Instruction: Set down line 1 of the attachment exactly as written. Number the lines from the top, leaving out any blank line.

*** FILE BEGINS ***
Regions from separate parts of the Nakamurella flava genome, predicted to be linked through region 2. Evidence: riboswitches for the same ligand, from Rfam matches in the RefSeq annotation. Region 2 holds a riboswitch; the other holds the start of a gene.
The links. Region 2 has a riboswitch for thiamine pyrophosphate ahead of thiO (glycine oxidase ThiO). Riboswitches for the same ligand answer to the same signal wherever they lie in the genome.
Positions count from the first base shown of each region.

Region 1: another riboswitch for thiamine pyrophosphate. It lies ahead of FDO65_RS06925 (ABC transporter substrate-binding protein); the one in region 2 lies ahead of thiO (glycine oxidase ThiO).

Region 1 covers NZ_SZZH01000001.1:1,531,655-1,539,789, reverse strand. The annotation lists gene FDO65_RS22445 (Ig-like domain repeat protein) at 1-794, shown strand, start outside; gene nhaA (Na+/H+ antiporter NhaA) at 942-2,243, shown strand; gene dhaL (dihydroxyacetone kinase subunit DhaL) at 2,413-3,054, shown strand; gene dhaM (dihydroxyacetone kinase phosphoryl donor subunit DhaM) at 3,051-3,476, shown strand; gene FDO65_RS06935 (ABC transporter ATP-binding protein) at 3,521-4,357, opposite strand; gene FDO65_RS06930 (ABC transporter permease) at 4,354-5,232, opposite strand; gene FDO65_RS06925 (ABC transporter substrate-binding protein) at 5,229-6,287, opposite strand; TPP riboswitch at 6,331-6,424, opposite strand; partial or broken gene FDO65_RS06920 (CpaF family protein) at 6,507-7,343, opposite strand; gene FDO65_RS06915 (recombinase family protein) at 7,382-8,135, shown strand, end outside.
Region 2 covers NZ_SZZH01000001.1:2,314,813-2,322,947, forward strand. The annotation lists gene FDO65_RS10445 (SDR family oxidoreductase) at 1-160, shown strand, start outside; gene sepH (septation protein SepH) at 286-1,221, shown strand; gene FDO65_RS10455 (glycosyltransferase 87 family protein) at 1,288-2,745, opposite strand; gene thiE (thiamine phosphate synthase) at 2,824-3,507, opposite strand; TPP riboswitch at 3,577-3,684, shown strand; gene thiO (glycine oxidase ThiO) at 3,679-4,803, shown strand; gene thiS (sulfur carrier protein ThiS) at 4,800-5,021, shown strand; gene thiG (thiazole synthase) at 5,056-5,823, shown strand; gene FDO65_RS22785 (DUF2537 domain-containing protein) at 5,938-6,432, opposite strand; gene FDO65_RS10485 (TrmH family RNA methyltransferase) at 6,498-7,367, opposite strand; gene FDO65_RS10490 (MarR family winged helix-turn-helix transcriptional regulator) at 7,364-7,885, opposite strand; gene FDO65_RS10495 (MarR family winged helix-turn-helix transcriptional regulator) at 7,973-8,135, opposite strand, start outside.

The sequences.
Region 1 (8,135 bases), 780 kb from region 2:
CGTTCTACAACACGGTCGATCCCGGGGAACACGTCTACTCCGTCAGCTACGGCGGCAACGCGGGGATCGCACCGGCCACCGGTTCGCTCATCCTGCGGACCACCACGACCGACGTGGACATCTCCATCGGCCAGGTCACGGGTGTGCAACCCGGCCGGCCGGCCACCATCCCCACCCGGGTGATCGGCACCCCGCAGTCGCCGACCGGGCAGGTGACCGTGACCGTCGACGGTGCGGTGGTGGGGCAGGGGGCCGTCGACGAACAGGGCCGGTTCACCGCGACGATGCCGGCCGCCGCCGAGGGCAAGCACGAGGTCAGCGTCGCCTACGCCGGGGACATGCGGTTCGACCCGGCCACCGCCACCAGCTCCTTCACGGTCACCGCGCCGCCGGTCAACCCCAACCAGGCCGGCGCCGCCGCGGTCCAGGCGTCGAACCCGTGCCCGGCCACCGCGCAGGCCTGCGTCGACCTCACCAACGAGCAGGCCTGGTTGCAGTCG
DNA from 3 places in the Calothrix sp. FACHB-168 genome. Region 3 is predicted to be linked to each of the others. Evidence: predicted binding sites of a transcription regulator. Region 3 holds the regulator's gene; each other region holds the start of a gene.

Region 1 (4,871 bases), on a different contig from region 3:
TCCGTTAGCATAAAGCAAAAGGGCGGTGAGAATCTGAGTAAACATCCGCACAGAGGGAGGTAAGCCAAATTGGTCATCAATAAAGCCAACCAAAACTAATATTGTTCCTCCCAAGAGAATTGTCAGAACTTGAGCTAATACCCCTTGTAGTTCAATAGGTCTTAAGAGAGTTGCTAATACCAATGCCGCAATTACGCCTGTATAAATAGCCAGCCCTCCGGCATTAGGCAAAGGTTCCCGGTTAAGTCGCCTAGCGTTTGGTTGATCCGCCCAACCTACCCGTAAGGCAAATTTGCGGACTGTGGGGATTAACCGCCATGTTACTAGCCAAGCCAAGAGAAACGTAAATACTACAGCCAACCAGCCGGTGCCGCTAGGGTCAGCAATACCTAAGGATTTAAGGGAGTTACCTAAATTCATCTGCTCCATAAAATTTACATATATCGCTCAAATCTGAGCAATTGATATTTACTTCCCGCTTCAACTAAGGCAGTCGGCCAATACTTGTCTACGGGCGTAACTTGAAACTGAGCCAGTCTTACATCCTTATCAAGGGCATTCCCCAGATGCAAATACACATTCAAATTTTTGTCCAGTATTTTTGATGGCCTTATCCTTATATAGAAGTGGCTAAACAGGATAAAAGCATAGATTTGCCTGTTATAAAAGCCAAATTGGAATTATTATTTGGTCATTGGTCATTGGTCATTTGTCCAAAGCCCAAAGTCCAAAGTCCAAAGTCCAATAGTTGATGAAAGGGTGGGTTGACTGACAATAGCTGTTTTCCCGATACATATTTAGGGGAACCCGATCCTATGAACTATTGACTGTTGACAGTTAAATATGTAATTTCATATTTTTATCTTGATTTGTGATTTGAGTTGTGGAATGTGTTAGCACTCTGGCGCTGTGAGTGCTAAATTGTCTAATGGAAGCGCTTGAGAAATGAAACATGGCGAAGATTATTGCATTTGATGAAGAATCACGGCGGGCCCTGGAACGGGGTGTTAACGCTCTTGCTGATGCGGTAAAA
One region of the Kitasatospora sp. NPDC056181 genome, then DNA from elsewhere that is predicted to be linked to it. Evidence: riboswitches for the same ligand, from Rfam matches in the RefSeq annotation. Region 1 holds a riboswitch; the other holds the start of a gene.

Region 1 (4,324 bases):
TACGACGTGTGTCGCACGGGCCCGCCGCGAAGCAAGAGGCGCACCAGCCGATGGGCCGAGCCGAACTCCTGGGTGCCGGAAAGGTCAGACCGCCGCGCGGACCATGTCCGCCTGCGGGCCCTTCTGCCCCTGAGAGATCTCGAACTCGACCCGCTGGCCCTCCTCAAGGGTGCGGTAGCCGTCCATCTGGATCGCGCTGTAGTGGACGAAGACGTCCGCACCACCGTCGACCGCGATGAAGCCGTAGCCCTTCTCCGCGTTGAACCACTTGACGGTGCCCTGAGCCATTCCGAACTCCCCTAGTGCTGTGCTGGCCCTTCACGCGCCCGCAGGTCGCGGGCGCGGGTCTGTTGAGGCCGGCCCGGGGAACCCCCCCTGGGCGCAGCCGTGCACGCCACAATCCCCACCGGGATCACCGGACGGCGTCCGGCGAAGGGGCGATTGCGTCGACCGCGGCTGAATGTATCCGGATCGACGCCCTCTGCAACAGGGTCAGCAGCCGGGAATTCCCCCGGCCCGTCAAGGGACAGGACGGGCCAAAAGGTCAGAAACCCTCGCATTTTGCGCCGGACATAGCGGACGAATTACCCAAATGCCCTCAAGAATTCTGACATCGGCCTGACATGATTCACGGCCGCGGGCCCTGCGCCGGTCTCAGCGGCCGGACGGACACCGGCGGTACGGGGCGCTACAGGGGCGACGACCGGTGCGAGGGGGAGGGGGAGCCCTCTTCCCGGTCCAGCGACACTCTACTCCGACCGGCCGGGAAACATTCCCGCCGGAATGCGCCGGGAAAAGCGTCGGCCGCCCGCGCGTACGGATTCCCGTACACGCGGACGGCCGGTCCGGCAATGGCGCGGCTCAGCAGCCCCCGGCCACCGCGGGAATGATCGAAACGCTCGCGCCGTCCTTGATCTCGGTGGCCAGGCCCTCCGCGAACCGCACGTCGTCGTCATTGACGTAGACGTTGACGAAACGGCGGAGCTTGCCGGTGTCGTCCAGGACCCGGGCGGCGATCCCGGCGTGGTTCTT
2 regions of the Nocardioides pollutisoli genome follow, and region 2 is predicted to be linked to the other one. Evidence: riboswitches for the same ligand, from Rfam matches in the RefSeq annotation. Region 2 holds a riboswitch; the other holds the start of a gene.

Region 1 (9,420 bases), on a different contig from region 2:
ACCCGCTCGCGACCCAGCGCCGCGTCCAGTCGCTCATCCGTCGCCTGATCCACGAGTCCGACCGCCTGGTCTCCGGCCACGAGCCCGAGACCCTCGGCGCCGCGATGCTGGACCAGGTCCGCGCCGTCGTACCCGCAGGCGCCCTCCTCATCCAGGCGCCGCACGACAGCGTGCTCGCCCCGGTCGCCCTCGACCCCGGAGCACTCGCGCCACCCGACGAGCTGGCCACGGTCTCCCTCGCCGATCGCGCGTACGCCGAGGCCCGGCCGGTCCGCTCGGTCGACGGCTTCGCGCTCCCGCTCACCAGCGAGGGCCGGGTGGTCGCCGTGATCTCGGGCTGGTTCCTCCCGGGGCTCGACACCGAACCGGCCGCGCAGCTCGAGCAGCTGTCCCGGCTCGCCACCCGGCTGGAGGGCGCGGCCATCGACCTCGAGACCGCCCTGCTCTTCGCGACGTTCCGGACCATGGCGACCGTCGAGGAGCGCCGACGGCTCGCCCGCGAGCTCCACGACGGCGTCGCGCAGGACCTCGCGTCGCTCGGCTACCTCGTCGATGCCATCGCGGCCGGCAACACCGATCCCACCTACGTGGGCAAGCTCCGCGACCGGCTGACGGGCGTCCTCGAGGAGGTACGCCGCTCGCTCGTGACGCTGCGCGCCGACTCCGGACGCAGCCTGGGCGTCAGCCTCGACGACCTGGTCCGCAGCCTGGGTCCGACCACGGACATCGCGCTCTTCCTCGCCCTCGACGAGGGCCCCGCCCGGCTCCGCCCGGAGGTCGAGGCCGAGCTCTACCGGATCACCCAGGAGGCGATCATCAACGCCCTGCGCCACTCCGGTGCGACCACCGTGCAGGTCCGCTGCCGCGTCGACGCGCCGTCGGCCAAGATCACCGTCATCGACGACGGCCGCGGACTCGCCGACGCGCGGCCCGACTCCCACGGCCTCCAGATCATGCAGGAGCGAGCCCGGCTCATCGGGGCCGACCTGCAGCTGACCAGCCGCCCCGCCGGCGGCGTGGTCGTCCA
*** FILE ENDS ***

Regions from separate parts of the Nakamurella flava genome, predicted to be linked through region 2. Evidence: riboswitches for the same ligand, from Rfam matches in the RefSeq annotation. Region 2 holds a riboswitch; the other holds the start of a gene.